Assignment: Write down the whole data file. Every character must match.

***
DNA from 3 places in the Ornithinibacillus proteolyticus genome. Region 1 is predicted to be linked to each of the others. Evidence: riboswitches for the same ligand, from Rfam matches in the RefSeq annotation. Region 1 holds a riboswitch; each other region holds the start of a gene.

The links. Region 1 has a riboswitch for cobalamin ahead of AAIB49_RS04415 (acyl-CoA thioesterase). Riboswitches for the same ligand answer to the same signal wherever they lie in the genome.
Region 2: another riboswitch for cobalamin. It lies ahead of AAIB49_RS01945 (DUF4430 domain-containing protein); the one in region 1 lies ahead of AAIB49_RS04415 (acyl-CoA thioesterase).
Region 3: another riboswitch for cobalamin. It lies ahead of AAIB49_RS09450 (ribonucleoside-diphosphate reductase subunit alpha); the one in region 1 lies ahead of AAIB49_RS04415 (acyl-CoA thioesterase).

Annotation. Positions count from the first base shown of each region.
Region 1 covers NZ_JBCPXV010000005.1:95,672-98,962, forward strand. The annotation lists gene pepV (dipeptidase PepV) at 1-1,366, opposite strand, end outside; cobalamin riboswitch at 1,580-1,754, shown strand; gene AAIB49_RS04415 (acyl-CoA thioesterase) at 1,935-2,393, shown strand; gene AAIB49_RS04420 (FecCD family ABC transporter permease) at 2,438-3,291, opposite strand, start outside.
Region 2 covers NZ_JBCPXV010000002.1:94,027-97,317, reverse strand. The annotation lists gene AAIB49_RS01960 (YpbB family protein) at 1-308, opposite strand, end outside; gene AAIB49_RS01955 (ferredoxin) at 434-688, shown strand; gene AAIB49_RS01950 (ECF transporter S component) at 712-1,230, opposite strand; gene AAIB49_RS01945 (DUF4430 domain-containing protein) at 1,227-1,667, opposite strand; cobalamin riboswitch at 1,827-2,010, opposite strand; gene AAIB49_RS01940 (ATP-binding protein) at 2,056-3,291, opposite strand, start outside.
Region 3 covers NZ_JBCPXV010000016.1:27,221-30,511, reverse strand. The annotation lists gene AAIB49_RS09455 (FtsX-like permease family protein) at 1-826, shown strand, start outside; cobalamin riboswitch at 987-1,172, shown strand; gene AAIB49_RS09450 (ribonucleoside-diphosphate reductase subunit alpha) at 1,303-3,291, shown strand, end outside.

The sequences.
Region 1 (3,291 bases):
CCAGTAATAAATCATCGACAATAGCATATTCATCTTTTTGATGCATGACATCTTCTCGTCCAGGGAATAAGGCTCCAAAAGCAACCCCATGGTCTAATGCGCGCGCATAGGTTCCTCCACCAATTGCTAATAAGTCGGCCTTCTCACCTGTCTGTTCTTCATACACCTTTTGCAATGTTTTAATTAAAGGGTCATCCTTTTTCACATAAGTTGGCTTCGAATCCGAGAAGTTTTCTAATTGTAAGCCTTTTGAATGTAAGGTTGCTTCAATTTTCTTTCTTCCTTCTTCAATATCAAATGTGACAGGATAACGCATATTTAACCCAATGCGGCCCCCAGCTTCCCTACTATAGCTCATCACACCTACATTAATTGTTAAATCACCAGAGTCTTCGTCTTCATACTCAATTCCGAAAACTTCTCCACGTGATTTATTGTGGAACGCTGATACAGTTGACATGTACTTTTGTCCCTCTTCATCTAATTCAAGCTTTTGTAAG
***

DNA from 3 places in the Ornithinibacillus proteolyticus genome. Region 1 is predicted to be linked to each of the others. Evidence: riboswitches for the same ligand, from Rfam matches in the RefSeq annotation. Region 1 holds a riboswitch; each other region holds the start of a gene.

The links. Region 1 has a riboswitch for cobalamin ahead of AAIB49_RS04415 (acyl-CoA thioesterase). Riboswitches for the same ligand answer to the same signal wherever they lie in the genome.
Region 2: another riboswitch for cobalamin. It lies ahead of AAIB49_RS01945 (DUF4430 domain-containing protein); the one in region 1 lies ahead of AAIB49_RS04415 (acyl-CoA thioesterase).
Region 3: another riboswitch for cobalamin. It lies ahead of AAIB49_RS09450 (ribonucleoside-diphosphate reductase subunit alpha); the one in region 1 lies ahead of AAIB49_RS04415 (acyl-CoA thioesterase).

Annotation. Positions count from the first base shown of each region.
Region 1 covers NZ_JBCPXV010000005.1:95,672-98,962, forward strand. The annotation lists gene pepV (dipeptidase PepV) at 1-1,366, opposite strand, end outside; cobalamin riboswitch at 1,580-1,754, shown strand; gene AAIB49_RS04415 (acyl-CoA thioesterase) at 1,935-2,393, shown strand; gene AAIB49_RS04420 (FecCD family ABC transporter permease) at 2,438-3,291, opposite strand, start outside.
Region 2 covers NZ_JBCPXV010000002.1:94,027-97,317, reverse strand. The annotation lists gene AAIB49_RS01960 (YpbB family protein) at 1-308, opposite strand, end outside; gene AAIB49_RS01955 (ferredoxin) at 434-688, shown strand; gene AAIB49_RS01950 (ECF transporter S component) at 712-1,230, opposite strand; gene AAIB49_RS01945 (DUF4430 domain-containing protein) at 1,227-1,667, opposite strand; cobalamin riboswitch at 1,827-2,010, opposite strand; gene AAIB49_RS01940 (ATP-binding protein) at 2,056-3,291, opposite strand, start outside.
Region 3 covers NZ_JBCPXV010000016.1:27,221-30,511, reverse strand. The annotation lists gene AAIB49_RS09455 (FtsX-like permease family protein) at 1-826, shown strand, start outside; cobalamin riboswitch at 987-1,172, shown strand; gene AAIB49_RS09450 (ribonucleoside-diphosphate reductase subunit alpha) at 1,303-3,291, shown strand, end outside.

The sequences.
Region 1 (3,291 bases):
CCAGTAATAAATCATCGACAATAGCATATTCATCTTTTTGATGCATGACATCTTCTCGTCCAGGGAATAAGGCTCCAAAAGCAACCCCATGGTCTAATGCGCGCGCATAGGTTCCTCCACCAATTGCTAATAAGTCGGCCTTCTCACCTGTCTGTTCTTCATACACCTTTTGCAATGTTTTAATTAAAGGGTCATCCTTTTTCACATAAGTTGGCTTCGAATCCGAGAAGTTTTCTAATTGTAAGCCTTTTGAATGTAAGGTTGCTTCAATTTTCTTTCTTCCTTCTTCAATATCAAATGTGACAGGATAACGCATATTTAACCCAATGCGGCCCCCAGCTTCCCTACTATAGCTCATCACACCTACATTAATTGTTAAATCACCAGAGTCTTCGTCTTCATACTCAATTCCGAAAACTTCTCCACGTGATTTATTGTGGAACGCTGATACAGTTGACATGTACTTTTGTCCCTCTTCATCTAATTCAAGCTTTTGTAAG